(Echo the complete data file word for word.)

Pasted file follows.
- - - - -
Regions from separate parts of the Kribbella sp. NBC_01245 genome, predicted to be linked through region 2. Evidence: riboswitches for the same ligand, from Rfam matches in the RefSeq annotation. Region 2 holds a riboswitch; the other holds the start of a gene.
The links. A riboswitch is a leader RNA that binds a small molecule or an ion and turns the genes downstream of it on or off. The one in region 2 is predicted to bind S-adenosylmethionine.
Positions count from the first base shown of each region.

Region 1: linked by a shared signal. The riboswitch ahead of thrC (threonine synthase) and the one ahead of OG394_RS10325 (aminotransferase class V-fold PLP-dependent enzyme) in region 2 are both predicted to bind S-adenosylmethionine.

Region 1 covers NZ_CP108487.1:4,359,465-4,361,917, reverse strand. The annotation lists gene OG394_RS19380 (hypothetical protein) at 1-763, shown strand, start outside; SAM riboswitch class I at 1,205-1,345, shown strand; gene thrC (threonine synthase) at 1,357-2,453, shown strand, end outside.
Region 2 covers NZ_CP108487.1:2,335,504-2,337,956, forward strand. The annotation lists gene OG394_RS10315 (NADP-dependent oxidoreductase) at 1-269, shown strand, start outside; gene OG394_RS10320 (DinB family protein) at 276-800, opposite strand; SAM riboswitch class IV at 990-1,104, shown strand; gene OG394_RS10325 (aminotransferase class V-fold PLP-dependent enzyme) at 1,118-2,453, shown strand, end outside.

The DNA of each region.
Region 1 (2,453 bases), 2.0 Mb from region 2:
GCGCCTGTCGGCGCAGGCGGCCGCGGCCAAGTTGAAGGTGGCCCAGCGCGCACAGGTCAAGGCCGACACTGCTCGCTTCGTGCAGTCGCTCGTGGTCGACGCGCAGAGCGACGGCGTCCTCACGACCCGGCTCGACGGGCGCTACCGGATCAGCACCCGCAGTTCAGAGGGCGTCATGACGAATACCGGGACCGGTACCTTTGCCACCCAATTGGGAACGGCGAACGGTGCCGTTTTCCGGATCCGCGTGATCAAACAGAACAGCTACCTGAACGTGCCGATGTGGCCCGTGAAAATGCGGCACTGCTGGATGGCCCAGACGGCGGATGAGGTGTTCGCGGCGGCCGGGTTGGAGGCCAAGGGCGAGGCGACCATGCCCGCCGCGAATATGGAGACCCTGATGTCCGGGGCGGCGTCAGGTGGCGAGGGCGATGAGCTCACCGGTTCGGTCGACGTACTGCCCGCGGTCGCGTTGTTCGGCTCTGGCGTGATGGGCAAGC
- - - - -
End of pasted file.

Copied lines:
Regions from separate parts of the Kribbella sp. NBC_01245 genome, predicted to be linked through region 2. Evidence: riboswitches for the same ligand, from Rfam matches in the RefSeq annotation. Region 2 holds a riboswitch; the other holds the start of a gene.
The links. A riboswitch is a leader RNA that binds a small molecule or an ion and turns the genes downstream of it on or off. The one in region 2 is predicted to bind S-adenosylmethionine.
Positions count from the first base shown of each region.

Region 1: linked by a shared signal. The riboswitch ahead of thrC (threonine synthase) and the one ahead of OG394_RS10325 (aminotransferase class V-fold PLP-dependent enzyme) in region 2 are both predicted to bind S-adenosylmethionine.

Region 1 covers NZ_CP108487.1:4,359,465-4,361,917, reverse strand. The annotation lists gene OG394_RS19380 (hypothetical protein) at 1-763, shown strand, start outside; SAM riboswitch class I at 1,205-1,345, shown strand; gene thrC (threonine synthase) at 1,357-2,453, shown strand, end outside.
Region 2 covers NZ_CP108487.1:2,335,504-2,337,956, forward strand. The annotation lists gene OG394_RS10315 (NADP-dependent oxidoreductase) at 1-269, shown strand, start outside; gene OG394_RS10320 (DinB family protein) at 276-800, opposite strand; SAM riboswitch class IV at 990-1,104, shown strand; gene OG394_RS10325 (aminotransferase class V-fold PLP-dependent enzyme) at 1,118-2,453, shown strand, end outside.

The DNA of each region.
Region 1 (2,453 bases), 2.0 Mb from region 2:
GCGCCTGTCGGCGCAGGCGGCCGCGGCCAAGTTGAAGGTGGCCCAGCGCGCACAGGTCAAGGCCGACACTGCTCGCTTCGTGCAGTCGCTCGTGGTCGACGCGCAGAGCGACGGCGTCCTCACGACCCGGCTCGACGGGCGCTACCGGATCAGCACCCGCAGTTCAGAGGGCGTCATGACGAATACCGGGACCGGTACCTTTGCCACCCAATTGGGAACGGCGAACGGTGCCGTTTTCCGGATCCGCGTGATCAAACAGAACAGCTACCTGAACGTGCCGATGTGGCCCGTGAAAATGCGGCACTGCTGGATGGCCCAGACGGCGGATGAGGTGTTCGCGGCGGCCGGGTTGGAGGCCAAGGGCGAGGCGACCATGCCCGCCGCGAATATGGAGACCCTGATGTCCGGGGCGGCGTCAGGTGGCGAGGGCGATGAGCTCACCGGTTCGGTCGACGTACTGCCCGCGGTCGCGTTGTTCGGCTCTGGCGTGATGGGCAAGC